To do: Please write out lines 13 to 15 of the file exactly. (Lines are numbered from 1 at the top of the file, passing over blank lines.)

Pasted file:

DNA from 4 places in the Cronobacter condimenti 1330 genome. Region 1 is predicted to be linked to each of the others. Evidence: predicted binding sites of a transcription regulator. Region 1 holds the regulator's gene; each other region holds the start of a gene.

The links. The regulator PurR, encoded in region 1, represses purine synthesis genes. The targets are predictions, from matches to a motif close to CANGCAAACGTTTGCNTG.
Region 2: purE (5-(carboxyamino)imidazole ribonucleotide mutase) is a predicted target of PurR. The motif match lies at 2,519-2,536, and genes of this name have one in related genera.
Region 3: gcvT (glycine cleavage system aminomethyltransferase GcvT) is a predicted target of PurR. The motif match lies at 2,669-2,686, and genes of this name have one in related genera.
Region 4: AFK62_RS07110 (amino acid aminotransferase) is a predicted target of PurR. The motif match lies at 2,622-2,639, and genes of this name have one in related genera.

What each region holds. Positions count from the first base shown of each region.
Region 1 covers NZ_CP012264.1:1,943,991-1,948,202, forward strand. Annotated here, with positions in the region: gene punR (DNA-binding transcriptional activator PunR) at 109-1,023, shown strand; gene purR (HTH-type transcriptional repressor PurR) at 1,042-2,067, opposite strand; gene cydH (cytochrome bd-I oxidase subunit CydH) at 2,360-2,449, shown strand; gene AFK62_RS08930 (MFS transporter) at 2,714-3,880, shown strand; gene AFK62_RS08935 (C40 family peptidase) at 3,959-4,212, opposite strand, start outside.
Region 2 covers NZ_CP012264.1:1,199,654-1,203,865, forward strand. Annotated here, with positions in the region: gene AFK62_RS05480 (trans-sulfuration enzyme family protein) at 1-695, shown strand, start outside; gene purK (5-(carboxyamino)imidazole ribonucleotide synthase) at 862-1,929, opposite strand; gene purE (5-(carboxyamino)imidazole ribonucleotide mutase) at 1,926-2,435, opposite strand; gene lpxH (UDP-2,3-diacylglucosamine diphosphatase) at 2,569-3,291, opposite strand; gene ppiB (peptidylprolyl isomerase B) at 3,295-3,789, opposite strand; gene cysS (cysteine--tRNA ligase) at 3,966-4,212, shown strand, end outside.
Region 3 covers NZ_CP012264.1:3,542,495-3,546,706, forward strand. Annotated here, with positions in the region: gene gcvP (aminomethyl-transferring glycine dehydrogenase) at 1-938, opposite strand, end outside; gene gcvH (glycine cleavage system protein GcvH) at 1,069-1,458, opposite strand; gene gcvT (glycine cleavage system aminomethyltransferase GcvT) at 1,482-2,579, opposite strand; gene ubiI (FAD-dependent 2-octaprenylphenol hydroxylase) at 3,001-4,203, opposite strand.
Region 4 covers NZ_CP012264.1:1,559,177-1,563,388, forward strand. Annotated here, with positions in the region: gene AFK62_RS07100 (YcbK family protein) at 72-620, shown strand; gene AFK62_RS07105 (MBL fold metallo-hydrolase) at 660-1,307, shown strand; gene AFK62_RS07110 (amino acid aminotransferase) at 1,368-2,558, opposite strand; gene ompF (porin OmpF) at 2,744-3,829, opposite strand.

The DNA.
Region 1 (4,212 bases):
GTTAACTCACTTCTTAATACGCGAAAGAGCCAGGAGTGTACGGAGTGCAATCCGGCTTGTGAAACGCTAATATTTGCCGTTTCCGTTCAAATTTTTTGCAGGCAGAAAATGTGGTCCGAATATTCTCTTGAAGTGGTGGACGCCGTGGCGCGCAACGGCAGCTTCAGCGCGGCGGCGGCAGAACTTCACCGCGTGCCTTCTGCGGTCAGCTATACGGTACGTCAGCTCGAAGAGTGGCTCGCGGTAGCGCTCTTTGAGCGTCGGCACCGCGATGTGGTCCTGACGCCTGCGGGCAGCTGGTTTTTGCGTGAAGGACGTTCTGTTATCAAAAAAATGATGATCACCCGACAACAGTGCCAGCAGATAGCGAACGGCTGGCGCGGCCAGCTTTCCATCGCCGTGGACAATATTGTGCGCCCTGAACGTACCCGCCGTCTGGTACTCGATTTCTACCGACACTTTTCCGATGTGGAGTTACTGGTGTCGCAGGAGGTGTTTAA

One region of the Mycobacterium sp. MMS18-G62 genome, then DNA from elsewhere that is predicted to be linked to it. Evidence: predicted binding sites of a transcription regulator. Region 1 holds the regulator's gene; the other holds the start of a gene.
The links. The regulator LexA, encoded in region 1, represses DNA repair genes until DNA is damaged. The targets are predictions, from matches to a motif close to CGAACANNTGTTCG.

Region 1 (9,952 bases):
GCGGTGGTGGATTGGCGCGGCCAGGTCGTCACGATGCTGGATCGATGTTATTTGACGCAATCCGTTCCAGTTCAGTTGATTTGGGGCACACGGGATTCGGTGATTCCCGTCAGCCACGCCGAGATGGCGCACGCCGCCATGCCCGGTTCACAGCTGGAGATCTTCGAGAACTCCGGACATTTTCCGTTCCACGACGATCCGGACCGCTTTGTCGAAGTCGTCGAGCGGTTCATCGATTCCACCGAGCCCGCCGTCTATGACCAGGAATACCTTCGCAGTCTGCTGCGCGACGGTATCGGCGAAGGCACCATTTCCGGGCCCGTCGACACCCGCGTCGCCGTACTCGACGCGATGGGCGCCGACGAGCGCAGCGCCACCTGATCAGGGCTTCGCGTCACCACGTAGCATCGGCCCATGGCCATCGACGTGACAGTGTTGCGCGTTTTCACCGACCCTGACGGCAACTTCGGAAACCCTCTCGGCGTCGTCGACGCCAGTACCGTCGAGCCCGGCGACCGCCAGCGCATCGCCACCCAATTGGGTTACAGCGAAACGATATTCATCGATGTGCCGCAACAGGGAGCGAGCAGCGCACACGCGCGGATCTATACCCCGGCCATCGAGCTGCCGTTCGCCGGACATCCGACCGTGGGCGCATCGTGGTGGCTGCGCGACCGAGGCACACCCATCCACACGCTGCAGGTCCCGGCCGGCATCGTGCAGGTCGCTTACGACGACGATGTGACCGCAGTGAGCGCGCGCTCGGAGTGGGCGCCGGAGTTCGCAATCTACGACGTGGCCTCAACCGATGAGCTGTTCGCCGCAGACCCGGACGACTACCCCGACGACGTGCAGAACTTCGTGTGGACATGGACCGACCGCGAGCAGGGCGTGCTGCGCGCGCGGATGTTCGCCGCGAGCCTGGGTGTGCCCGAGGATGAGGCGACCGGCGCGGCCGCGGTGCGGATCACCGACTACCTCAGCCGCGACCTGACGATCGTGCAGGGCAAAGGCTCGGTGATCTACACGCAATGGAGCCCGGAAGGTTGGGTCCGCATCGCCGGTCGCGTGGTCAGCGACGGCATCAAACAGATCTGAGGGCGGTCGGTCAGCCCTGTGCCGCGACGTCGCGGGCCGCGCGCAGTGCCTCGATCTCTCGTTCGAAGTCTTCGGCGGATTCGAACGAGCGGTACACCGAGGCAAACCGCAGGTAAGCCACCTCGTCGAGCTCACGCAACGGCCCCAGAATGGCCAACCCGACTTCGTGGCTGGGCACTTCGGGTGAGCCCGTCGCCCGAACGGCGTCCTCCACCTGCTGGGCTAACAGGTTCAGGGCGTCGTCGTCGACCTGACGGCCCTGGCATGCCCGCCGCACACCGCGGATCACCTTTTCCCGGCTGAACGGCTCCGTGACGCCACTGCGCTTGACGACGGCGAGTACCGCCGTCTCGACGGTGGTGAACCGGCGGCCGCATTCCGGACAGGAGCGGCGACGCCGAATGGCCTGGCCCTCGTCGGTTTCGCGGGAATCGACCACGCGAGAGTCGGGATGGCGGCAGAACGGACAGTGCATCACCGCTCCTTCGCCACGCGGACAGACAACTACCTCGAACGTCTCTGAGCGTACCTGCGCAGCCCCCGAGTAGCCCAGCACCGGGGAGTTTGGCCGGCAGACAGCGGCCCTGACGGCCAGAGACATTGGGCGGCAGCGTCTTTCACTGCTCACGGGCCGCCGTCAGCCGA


GTTAACTCACTTCTTAATACGCGAAAGAGCCAGGAGTGTACGGAGTGCAATCCGGCTTGTGAAACGCTAATATTTGCCGTTTCCGTTCAAATTTTTTGCAGGCAGAAAATGTGGTCCGAATATTCTCTTGAAGTGGTGGACGCCGTGGCGCGCAACGGCAGCTTCAGCGCGGCGGCGGCAGAACTTCACCGCGTGCCTTCTGCGGTCAGCTATACGGTACGTCAGCTCGAAGAGTGGCTCGCGGTAGCGCTCTTTGAGCGTCGGCACCGCGATGTGGTCCTGACGCCTGCGGGCAGCTGGTTTTTGCGTGAAGGACGTTCTGTTATCAAAAAAATGATGATCACCCGACAACAGTGCCAGCAGATAGCGAACGGCTGGCGCGGCCAGCTTTCCATCGCCGTGGACAATATTGTGCGCCCTGAACGTACCCGCCGTCTGGTACTCGATTTCTACCGACACTTTTCCGATGTGGAGTTACTGGTGTCGCAGGAGGTGTTTAA

One region of the Mycobacterium sp. MMS18-G62 genome, then DNA from elsewhere that is predicted to be linked to it. Evidence: predicted binding sites of a transcription regulator. Region 1 holds the regulator's gene; the other holds the start of a gene.
The links. The regulator LexA, encoded in region 1, represses DNA repair genes until DNA is damaged. The targets are predictions, from matches to a motif close to CGAACANNTGTTCG.